I wish I could say the same for the flight attendants. Because while they wore masks during the boarding process, after that the masks were worn down on their chins for the rest of the flight.
Since there was no service on this flight that would probably have been less concening if the flight attendants hadn’t spent lots of time chatting with other off-duty flight attendants who were sitting in the front row of the cabin. While the traveling FA’s kept their masks on properly, the working flight attendants left their masks down over their chins.
American Airlines’ COVID-19 policy is that there is no food on flights other than a small bag of snacks handed out during boarding. Drinks, including alcohol, are available in first class upon request. And while the non-working flight attendants ordered Cokes, we were not comfortable asking for drinks from the working flight attendants given their lack of mask discipline. In any case, we had once again brought along our own drinks and snacks.
And to compensate for the flight attendants’ lack of mask discipline we obsessively cleaned our seats with Clorox Wipes and applied hand sanitizer every 20 minutes or so just for good measure!
The GOOD news was that when we checked the AA app, we saw that our checked bags (including golf clubs!) were loaded on the earlier plane along with us! Apparently another advantage of flying during Coronavirus is that bag handlers are more efficient too.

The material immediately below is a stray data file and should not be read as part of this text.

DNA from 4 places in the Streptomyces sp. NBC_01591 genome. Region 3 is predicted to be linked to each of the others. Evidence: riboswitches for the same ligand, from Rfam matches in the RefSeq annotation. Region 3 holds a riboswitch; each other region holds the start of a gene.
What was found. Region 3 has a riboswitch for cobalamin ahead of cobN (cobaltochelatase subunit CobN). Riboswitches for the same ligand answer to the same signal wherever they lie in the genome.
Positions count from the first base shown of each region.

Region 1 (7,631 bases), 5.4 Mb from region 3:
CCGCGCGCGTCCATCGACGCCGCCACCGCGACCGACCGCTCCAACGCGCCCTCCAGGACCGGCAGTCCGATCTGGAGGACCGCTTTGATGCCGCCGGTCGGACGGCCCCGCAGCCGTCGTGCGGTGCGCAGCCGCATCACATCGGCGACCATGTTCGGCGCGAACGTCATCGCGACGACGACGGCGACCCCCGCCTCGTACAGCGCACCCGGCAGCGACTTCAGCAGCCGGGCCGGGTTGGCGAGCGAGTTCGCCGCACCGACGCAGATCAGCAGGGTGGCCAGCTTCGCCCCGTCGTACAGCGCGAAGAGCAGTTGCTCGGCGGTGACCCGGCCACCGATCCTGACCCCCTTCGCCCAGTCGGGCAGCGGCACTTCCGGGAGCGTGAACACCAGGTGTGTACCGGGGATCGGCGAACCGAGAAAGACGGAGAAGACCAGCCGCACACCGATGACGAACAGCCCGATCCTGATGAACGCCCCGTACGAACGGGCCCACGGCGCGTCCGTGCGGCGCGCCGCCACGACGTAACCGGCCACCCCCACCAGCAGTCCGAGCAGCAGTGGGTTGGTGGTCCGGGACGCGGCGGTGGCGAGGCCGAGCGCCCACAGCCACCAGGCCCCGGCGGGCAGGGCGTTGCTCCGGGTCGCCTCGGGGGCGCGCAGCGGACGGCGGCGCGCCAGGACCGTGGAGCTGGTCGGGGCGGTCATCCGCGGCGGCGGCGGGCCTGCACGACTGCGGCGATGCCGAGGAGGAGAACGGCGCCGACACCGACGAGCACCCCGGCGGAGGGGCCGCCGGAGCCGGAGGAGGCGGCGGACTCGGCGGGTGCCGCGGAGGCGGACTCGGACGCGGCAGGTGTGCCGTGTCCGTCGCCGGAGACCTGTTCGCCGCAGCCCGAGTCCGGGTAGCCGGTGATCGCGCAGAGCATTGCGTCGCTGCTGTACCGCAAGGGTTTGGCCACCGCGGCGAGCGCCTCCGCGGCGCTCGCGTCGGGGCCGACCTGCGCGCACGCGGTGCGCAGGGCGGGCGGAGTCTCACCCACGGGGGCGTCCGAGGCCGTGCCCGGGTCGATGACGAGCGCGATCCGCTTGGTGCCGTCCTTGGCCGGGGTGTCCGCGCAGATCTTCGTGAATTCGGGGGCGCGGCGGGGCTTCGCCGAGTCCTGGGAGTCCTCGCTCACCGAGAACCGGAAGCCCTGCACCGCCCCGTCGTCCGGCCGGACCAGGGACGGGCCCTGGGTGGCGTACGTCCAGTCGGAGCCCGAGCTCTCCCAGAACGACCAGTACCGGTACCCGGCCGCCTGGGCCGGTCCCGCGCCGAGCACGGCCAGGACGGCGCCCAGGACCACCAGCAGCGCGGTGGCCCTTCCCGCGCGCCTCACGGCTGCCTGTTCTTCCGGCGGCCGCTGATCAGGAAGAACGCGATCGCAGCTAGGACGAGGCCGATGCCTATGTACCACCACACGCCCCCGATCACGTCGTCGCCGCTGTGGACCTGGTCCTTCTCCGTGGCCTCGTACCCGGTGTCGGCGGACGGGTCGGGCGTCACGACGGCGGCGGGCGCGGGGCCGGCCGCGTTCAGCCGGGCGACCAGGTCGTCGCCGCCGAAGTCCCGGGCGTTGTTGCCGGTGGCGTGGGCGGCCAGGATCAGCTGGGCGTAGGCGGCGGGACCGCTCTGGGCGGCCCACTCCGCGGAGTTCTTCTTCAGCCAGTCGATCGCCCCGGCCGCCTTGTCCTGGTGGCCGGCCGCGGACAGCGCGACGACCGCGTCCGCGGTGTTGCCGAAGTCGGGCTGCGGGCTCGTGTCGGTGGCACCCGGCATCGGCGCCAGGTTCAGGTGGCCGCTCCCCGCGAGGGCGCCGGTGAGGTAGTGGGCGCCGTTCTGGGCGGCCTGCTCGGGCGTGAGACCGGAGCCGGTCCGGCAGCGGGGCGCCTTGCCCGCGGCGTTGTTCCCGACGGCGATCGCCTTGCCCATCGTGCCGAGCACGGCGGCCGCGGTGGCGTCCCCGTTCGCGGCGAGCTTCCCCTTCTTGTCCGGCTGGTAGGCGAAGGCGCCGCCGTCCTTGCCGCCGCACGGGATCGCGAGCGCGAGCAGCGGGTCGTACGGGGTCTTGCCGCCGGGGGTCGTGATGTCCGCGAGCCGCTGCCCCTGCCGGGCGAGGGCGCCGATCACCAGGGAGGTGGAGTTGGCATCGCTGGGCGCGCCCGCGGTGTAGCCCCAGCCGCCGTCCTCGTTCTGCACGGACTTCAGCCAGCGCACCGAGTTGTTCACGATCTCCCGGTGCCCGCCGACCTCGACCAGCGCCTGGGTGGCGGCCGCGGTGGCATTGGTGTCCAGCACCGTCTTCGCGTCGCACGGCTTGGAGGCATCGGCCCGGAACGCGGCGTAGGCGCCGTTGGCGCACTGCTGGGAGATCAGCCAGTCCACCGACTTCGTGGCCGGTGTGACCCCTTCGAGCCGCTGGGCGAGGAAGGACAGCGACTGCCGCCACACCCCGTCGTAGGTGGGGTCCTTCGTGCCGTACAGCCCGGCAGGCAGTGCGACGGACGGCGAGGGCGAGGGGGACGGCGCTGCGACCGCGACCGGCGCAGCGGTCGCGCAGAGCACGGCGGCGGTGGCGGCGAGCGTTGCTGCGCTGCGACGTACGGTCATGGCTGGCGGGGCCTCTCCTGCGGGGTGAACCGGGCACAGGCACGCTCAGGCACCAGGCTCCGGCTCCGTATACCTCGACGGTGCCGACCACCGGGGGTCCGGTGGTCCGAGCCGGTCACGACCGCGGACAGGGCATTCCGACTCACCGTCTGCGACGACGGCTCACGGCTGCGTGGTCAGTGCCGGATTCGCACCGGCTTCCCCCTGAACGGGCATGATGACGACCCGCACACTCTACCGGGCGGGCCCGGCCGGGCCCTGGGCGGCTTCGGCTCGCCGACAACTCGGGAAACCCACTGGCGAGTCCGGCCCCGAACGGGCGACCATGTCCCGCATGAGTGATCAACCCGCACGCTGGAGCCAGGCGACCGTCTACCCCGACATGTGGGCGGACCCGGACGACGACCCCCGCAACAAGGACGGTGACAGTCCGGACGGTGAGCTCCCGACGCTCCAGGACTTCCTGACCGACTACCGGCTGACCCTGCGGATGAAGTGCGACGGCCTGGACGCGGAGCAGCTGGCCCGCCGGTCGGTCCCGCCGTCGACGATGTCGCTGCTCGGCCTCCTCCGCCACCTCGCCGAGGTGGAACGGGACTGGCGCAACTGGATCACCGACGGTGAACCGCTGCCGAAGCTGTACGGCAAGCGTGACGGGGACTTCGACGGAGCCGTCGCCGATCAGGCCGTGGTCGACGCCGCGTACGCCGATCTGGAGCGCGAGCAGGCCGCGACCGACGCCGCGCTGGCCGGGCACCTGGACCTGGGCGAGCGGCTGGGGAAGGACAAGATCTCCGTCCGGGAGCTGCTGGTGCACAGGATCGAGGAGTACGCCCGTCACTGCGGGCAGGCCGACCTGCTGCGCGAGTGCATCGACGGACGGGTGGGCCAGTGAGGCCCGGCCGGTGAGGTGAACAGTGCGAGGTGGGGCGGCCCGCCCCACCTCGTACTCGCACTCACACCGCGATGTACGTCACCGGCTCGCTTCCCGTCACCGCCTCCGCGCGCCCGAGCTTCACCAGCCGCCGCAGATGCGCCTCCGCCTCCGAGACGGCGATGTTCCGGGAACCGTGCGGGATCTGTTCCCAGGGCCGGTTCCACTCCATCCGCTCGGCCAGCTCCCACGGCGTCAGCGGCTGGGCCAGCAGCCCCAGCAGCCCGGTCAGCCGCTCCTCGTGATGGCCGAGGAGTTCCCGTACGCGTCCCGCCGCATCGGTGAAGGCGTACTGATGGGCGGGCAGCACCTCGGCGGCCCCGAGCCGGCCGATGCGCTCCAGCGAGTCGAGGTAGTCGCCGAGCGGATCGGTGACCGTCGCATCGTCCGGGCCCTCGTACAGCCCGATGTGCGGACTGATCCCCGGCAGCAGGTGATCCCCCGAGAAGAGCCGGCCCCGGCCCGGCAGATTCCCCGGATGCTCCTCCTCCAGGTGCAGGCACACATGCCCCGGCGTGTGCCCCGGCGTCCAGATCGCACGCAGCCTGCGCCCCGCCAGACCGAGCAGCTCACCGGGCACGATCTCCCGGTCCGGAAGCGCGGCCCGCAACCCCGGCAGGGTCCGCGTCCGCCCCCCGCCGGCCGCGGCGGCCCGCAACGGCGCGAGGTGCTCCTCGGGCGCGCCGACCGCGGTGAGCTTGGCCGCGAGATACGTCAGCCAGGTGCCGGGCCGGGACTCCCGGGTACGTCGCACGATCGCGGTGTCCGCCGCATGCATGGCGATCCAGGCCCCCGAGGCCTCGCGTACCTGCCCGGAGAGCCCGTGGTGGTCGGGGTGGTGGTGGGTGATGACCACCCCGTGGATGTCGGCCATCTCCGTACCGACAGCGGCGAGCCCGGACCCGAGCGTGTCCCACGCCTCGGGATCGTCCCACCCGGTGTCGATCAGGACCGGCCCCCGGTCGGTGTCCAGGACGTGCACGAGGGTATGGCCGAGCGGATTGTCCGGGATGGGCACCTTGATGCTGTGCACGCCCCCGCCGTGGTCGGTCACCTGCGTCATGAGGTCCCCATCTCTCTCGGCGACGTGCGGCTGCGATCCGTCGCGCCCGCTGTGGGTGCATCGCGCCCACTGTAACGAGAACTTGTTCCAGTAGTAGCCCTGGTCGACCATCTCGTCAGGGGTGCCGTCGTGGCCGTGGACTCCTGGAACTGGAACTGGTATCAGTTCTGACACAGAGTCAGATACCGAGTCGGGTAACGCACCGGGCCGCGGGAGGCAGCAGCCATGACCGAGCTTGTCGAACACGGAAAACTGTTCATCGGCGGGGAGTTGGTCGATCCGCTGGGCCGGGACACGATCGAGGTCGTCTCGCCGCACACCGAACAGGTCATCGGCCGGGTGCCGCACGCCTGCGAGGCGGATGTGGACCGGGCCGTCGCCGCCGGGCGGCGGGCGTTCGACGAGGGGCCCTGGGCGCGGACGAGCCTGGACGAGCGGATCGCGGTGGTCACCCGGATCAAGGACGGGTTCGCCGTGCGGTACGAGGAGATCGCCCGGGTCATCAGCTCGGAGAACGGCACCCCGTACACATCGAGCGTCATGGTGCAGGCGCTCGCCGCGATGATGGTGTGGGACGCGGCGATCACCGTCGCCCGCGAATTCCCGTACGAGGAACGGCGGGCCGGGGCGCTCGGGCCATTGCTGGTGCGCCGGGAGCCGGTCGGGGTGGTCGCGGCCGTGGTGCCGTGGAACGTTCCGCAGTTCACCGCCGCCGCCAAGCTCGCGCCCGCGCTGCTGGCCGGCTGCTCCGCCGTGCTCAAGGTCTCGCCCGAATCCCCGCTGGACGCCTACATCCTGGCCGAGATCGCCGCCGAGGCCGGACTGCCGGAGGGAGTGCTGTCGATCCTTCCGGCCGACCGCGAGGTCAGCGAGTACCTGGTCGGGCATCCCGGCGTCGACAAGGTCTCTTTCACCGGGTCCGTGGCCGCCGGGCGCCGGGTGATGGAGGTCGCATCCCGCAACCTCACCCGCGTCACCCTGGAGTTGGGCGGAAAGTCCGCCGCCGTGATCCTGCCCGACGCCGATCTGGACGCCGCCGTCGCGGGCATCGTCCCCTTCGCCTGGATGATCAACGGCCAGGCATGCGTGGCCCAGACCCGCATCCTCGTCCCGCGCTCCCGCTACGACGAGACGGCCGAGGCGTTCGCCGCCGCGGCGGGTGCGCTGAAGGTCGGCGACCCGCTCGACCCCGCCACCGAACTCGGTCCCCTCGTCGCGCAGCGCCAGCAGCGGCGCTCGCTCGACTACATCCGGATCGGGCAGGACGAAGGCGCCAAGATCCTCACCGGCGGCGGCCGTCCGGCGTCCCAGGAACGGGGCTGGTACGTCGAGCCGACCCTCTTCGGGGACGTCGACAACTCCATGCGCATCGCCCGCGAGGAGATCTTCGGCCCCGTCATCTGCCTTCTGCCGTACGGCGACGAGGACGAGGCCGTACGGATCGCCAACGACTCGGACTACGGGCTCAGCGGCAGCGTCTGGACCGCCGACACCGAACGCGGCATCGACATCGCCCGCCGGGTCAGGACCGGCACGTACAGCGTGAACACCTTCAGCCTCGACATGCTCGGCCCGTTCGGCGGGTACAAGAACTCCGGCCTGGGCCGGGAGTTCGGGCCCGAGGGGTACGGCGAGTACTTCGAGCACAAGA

Wearing masks made the Chicago to Vegas flight feel long. And it really bothered Lisa to keep her mask on for so long.
To combat pangs of mask induced claustrophobia, she added an eye mask and tried – mostly unsuccessfully – to sleep.
But on approach to Vegas we were treated to some spectacular views!
Arrival in Vegas
We landed in Las Vegas about a half hour ahead of schedule.
And it was once again very eerie to walk through an empty airport terminal that has always in our experience been bustling with people. All the slot machines and video poker machines were roped off. Most of the vendors were closed as we made our way to the train to the baggage claim area.
We were shocked when we arrived at baggage claim to find our bags already on the belt. Fast checked bags…another advantage of flying during COVID-19!
Bottom Line – Flying During COVID-19
The advantages of flying during Coronavirus include fewer passengers, less crowded terminals, quicker TSA security checks, less full airplanes and more efficienct checked luggage delivery.
The drawbacks include limited options for food, drink and shopping in terminals, little to no service on airplanes and the discomfort of wearing a face mask for an extended period of time.
Of course, the biggest drawback to flying during COVID-19 is the risk of being exposed to the virus.
But by following tips you can minimize that risk:
- Wear a mask or face cover at all times unless eating or drinking.
- Maintain social distancing in the terminal as much as possible.
- If possible, fly in extra legroom or first class seats to maximize social distancing.
And be sure to check out the CDC COVID-19 travel recommendations before flying during COVID-19.
Our experience flying during COVID was mostly positive. And the best part was that we ended up in (mostly deserted) Las Vegas on our way to our Utah nomad house!